Felbamate (fel BAM ate) has been approved by the FDA as:

  • Monotherapy or adjunctive therapy in the treatment of focal seizures, with and without generalization, in adults with epilepsy.
  • Adjunctive therapy in the treatment of focal and generalized seizures associated with Lennox-Gastaut syndrome in children.

Felbamate is not indicated as a first-line antiseizure treatment. The FDA has approved felbamate for use only in those patients who respond inadequately to alternative treatments and whose epilepsy is so severe that a substantial risk of aplastic anemia and/or liver failure is deemed acceptable in light of the benefits conferred by its use.

Your epilepsy treatment should always be discussed with your healthcare provider before use. Based on their judgment and knowledge, a drug may be prescribed for other epilepsy types not included in the indications. For more information, please see the prescribing information.

How can you take felbamate? (Available formulations)

Felbamate is available as a tablet and as an oral suspension. Felbamate tablets can be taken with or without food.

Who should not take felbamate?

If you are allergic to felbamate or any of the inactive ingredients, then you should not take it. Felbamate should not be used in patients with a history of any blood and liver problems.

Other considerations may influence whether you should take felbamate. Tell your healthcare provider if you:

  • have kidney problems.
  • have or have had depression, mood problems, or suicidal thoughts or behavior.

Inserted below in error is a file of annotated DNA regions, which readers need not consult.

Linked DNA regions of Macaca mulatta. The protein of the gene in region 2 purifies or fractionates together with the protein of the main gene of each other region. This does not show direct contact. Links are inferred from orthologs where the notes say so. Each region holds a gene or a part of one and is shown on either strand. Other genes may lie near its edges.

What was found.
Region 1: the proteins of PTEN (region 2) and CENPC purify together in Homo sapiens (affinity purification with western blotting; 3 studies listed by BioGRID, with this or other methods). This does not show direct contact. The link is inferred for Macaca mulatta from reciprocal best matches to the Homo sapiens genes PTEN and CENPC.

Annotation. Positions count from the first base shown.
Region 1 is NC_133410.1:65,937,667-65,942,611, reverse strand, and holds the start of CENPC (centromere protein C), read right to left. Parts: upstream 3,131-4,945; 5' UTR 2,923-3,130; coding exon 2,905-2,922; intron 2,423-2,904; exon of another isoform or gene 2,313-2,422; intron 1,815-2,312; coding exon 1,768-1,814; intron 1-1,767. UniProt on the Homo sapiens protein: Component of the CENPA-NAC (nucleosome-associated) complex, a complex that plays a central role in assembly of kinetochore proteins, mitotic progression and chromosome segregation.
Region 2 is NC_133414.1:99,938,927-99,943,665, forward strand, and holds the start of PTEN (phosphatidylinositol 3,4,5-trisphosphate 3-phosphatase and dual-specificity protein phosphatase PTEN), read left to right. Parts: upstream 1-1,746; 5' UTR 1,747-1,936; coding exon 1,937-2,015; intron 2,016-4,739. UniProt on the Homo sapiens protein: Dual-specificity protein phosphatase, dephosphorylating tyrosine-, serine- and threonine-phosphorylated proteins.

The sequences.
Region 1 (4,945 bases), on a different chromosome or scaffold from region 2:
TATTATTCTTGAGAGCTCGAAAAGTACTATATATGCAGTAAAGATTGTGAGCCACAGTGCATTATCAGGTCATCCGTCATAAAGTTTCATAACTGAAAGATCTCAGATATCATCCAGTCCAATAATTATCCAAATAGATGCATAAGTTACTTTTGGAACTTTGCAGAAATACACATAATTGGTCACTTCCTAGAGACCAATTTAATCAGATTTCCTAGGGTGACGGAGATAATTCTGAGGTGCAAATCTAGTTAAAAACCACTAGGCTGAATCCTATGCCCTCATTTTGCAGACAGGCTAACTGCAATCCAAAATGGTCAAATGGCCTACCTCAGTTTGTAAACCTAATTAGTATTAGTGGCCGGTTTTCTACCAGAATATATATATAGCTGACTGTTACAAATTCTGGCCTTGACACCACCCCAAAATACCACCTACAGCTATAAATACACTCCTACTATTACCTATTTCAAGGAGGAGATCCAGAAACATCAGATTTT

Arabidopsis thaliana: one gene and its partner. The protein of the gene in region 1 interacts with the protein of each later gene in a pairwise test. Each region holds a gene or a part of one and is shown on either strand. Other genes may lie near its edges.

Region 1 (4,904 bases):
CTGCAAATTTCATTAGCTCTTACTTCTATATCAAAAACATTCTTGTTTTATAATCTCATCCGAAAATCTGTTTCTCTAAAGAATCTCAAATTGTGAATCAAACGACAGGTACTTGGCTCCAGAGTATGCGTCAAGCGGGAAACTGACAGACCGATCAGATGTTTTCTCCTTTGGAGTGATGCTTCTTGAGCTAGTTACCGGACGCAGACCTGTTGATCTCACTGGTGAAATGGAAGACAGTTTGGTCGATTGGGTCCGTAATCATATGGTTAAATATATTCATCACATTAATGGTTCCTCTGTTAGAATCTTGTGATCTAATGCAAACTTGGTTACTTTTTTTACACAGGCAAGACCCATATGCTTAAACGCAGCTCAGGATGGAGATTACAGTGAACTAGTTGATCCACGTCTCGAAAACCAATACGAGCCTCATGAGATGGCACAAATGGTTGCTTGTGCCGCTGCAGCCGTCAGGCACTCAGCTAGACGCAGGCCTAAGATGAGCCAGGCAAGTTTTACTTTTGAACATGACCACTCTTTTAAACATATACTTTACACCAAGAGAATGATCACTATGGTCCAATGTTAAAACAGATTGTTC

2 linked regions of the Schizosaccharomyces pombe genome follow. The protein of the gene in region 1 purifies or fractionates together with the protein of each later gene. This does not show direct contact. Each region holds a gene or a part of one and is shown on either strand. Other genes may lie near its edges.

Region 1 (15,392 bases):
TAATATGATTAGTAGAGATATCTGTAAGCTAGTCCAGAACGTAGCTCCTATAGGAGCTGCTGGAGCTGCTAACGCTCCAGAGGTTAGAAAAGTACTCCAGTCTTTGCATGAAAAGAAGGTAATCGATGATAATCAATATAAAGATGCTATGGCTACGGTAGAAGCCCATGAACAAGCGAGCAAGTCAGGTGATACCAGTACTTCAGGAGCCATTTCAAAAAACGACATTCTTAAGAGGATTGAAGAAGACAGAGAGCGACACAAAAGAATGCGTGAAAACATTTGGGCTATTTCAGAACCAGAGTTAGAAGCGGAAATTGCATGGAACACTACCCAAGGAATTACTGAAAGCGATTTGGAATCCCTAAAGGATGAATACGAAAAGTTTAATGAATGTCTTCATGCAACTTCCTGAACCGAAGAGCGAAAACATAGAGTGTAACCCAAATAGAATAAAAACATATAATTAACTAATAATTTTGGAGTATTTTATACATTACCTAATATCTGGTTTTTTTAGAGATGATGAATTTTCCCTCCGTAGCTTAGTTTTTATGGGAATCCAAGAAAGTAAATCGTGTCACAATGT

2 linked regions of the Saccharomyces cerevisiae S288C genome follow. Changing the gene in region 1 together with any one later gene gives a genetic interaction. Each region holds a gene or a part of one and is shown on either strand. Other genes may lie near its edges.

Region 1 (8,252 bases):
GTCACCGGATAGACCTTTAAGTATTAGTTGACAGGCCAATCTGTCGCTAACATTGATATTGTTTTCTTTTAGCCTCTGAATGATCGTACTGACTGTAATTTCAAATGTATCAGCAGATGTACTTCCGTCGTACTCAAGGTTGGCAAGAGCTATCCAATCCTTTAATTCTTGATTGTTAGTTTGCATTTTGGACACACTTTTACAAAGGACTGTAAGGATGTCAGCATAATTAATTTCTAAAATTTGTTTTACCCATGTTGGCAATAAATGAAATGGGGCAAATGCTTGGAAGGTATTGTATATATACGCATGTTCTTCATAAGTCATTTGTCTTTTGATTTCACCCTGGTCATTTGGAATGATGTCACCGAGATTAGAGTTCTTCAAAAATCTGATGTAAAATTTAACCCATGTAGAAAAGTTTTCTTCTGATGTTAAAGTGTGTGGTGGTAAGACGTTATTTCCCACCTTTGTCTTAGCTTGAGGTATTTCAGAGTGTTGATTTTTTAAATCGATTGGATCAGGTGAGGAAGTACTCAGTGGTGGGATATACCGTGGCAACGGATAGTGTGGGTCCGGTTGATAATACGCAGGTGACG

• are pregnant or plan to become pregnant.
  • are breastfeeding or plan to breastfeed.

What is important to know about taking felbamate?

Do not stop taking felbamate suddenly unless directed to do so by your healthcare provider.

As with all antiseizure medications, felbamate should be withdrawn gradually to minimize the risk of causing or worsening seizures or status epilepticus. You should not stop using felbamate suddenly unless your healthcare provider tells you to stop the medicine because of a serious side effect.

Tell your healthcare provider about all the medicines you take, including prescription and over-the-counter medicines, vitamins, and herbal supplements.

Taking felbamate with certain other medicines may cause side effects or affect how well they work. Do not start or stop other medicines without talking to your healthcare provider. Especially tell your healthcare provider if you take: other medicines that make you sleepy or dizzy.

Boxed Warning

Felbamate is approved by the FDA because it is safe and effective for the majority of people who take it. However, there are risks associated with all medicines. Some side effects caused by felbamate can be very serious, and even life-threatening. It is important to be informed about these serious reactions and to be aware of their symptoms.

Hepatic failure

Taking felbamate runs the risk of acute hepatic (liver) failure resulting in death or hepatic transplantation. Call your healthcare provider right away if you have any of these symptoms: yellowing of your skin or the whites of your eyes (jaundice), dark urine, nausea or vomiting, loss of appetite, or pain on the right side of your stomach (abdomen). If you have a history of hepatic dysfunction, you should not take felbamate.